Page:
How artificial light effects mammals

Light pollution is significantly affecting the breeding patterns of native Australian mammals, new La Trobe University research has found.

Light pollution in urban fringe areas is significantly affecting the breeding patterns of native Australian mammals, new La Trobe University research has found. 

The groundbreaking research has revealed artificial night lighting has delayed the breeding season of Tammar Wallabies, which could severely reduce populations in years to come.  

Researcher Kylie Robert, who is a senior lecturer in La Trobe's Department of Ecology, Environment and Evolution, said the findings could be applied to many species of nocturnal mammals.  

"Light pollution is growing at a faster rate than any other human made disturbance and it's having an increasing impact on wildlife," Dr Robert said. 

"Wildlife in urban areas and urban fringes are the most at risk. Studies have been conducted on birds before but to our knowledge, no study has ever examined the impacts of light pollution on the reproductive timing of wild mammals." 

Mammals such as the wallaby are heavily dependent on light levels as seasonal indicators. Their breeding season is timed especially so offspring are born when food and water are in abundance for nursing mothers.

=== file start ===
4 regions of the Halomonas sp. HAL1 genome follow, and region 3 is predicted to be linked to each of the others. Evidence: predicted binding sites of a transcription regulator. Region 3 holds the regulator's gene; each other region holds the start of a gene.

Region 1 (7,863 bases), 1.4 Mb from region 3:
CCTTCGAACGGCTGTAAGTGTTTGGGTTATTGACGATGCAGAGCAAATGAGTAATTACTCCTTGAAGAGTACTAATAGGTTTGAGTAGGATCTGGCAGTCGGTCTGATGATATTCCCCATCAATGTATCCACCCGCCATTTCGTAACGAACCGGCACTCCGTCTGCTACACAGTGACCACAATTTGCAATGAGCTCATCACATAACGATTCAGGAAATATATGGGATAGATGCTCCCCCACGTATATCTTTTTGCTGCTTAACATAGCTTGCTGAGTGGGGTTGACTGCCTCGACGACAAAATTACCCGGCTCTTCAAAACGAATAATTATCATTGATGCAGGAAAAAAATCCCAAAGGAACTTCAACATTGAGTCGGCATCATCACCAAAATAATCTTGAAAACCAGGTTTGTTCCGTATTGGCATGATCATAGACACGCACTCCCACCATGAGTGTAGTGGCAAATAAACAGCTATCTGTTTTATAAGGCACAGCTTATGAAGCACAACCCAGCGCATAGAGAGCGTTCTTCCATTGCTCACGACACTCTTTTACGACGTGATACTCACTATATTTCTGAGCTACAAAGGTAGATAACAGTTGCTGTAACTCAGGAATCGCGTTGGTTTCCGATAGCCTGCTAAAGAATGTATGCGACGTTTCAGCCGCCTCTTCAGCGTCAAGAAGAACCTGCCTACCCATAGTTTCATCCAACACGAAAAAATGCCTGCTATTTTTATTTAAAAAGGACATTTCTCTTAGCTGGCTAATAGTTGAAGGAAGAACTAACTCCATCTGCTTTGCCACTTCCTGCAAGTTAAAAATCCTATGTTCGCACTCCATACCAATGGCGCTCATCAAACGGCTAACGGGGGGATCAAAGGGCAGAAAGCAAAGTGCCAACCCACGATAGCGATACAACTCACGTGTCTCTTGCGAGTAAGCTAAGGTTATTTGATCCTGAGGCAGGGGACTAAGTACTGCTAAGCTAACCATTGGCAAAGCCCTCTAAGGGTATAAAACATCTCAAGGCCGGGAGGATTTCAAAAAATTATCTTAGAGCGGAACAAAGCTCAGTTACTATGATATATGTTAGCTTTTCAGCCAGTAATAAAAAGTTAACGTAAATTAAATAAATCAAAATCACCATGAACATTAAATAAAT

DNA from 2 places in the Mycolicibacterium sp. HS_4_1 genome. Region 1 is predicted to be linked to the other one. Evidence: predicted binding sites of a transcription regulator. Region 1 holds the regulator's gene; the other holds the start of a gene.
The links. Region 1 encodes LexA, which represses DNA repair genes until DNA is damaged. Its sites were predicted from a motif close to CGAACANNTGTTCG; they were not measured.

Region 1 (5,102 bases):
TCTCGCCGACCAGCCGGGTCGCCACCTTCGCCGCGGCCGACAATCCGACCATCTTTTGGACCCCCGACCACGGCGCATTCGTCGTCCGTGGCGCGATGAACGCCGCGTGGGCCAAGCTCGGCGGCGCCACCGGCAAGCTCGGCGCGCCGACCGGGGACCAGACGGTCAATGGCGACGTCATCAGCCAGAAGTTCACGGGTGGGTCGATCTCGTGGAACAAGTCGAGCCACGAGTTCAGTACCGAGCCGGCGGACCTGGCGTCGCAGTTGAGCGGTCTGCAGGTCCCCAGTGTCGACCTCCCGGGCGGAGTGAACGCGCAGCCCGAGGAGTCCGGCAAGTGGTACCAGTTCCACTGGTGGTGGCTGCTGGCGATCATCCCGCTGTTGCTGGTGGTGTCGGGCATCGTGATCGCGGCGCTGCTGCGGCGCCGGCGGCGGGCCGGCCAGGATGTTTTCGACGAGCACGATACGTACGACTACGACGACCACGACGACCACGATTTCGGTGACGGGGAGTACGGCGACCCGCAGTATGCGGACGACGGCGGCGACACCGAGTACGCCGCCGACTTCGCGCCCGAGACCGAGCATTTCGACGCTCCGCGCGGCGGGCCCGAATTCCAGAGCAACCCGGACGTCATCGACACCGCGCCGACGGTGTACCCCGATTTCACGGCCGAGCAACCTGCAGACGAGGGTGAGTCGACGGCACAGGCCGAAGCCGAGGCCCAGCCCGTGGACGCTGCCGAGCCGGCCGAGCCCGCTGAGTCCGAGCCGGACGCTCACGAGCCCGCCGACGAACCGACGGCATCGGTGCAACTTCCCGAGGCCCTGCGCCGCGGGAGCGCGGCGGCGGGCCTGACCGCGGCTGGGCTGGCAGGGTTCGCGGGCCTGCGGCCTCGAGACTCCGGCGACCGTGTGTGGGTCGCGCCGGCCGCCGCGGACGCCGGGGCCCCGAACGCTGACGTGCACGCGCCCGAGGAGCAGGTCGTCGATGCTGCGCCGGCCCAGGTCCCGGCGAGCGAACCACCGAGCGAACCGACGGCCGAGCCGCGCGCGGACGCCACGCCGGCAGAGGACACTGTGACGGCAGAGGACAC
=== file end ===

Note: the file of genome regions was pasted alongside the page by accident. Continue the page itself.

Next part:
However, artificial night lighting affects the melatonin levels in mammals, which is their internal signal of when to reproduce.

More alarmingly, there is an increasing growth rate in the use of energy efficient LED lighting. Despite the energy-efficient benefits of LED's there is growing concern for their impacts on wildlife as they emit wavelengths in the blue spectra that further impact melatonin.

The delayed breeding season will see young born when there are reduced food sources, which would force malnourished mothers to abandon their offspring.  

Dr Robert and her team coincidentally discovered the impacts while working on another project on Garden Island, WA. The island is home to a large Naval base, which is heavily lit during the night with artificial lighting.

The team observed that the wallabies living near the naval base entered their breeding season later than those wallabies living in natural bush land, free from artificial light. 

"These results are very exciting because it means we can start mitigating the cause of the problem," Dr Robert said.

"We are currently working on developing wildlife friendly lighting which removes the blue wavelength light spectra in LED globes."  

The article will be published in the Royal Society journal, Proceedings of the Royal Society B, on Wednesday 30 September.

Image: Michelle McFarlane

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